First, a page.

Optimistic Locking and Concurrency
Apiture Digital Banking APIs use optimistic concurrency control or optimistic locking. To help you handle cases when multiple clients make concurrent updates to the same resource, our APIs implement a feature of the HTTP protocol called entity tags.
GET a mutable resource, we include an entity tag in the
ETag response header.
(Other responses also include the
ETag: the response of a
POST operation that creates a new resource,
PATCH operations that update the resource.)
The value of the entity tag (an opaque string with no meaning) changes each time a resource is updated.
If you then update the same resource via
POST, optionally pass the entity tag via the
If-Match request header. If the resource has changed since you received the representation,
the value of your entity tag does not match the current entity tag on the server.
This means another client updated the resource since the entity tag was issued to you.
Your operation is rejected (not processed) with a
412 Precondition Failed response.
If you already have a representation of the resource and want to fetch the most recent data,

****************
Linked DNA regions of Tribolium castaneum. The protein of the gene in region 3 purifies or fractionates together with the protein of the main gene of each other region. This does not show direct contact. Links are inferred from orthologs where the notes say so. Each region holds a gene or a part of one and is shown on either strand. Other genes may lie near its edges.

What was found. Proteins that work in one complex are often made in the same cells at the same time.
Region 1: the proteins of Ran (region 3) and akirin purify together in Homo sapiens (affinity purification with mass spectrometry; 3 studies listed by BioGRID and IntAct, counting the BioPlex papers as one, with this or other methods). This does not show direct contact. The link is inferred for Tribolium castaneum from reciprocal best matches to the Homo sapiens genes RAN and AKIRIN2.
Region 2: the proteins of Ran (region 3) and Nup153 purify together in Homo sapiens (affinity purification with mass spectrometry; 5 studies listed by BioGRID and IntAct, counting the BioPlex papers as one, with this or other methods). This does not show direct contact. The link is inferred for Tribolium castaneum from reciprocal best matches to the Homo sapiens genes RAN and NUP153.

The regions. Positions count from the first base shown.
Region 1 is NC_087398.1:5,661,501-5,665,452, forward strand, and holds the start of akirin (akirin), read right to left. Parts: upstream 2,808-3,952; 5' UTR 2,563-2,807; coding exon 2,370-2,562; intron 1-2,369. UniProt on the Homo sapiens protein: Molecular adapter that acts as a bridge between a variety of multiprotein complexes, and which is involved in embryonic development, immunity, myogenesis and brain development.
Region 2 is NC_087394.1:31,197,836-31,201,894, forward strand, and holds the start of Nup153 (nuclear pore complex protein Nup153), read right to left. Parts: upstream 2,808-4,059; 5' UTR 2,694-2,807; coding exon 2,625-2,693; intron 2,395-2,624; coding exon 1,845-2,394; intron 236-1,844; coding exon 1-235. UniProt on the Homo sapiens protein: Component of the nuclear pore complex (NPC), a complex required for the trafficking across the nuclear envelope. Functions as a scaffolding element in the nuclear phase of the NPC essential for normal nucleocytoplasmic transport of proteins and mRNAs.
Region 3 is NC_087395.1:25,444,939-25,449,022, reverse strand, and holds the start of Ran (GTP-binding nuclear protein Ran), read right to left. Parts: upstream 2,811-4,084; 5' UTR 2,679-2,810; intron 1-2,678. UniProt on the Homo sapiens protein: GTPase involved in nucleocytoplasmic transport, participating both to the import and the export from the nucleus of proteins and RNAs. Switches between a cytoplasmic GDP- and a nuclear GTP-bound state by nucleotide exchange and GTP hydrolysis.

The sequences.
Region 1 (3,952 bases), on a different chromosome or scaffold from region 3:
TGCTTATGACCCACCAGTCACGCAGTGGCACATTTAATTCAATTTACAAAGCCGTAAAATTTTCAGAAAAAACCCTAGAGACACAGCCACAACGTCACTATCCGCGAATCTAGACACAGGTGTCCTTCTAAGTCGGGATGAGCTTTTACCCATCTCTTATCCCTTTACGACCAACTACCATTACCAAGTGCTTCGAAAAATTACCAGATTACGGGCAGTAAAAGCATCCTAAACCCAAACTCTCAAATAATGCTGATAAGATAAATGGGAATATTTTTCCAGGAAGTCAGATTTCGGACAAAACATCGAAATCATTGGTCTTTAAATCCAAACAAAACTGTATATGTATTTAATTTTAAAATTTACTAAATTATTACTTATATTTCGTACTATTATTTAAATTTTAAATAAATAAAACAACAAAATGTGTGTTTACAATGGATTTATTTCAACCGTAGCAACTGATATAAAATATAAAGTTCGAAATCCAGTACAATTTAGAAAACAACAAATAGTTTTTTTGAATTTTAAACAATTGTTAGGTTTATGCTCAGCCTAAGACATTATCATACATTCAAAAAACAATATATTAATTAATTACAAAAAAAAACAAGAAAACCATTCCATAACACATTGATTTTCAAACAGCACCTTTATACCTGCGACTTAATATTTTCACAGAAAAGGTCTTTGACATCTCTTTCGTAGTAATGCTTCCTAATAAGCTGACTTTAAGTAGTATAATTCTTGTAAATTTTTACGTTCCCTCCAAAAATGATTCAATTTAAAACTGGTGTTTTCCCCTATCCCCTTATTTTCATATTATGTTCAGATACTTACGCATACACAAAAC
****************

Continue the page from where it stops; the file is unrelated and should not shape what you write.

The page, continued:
GET request and pass an
If-None-Match header with the entity tag (you obtained
previously) as its value. If the resource has not been modified (the entity tag values match),
GET request returns
304 Not Modified and no response body. If the resource has changed,
the API returns
200 OK and the updated data (or perhaps a 3xx response if the resource has moved).
ETag is preferred over using
If-Unmodified-Since headers, since the
Last-Modified header in HTTP
does not support sub-second granularity. That is, a resource can change multiple times but its associated
Last-Modified date-time stamp might not change, so clients may not know the resource has actually changed.
Operations which return a mutable resource also return an
POSToperation that creates a resource
In addition to concurrency, a secondary reason for using entity tags is to help you handle data caching.
If you cache responses from any of the above-mentioned operations that return
ETag, also check for
Cache-Control headers. That said, many of our API responses are not cacheable because
they contain sensitive data, such as personally identifiable information (PII) or account details.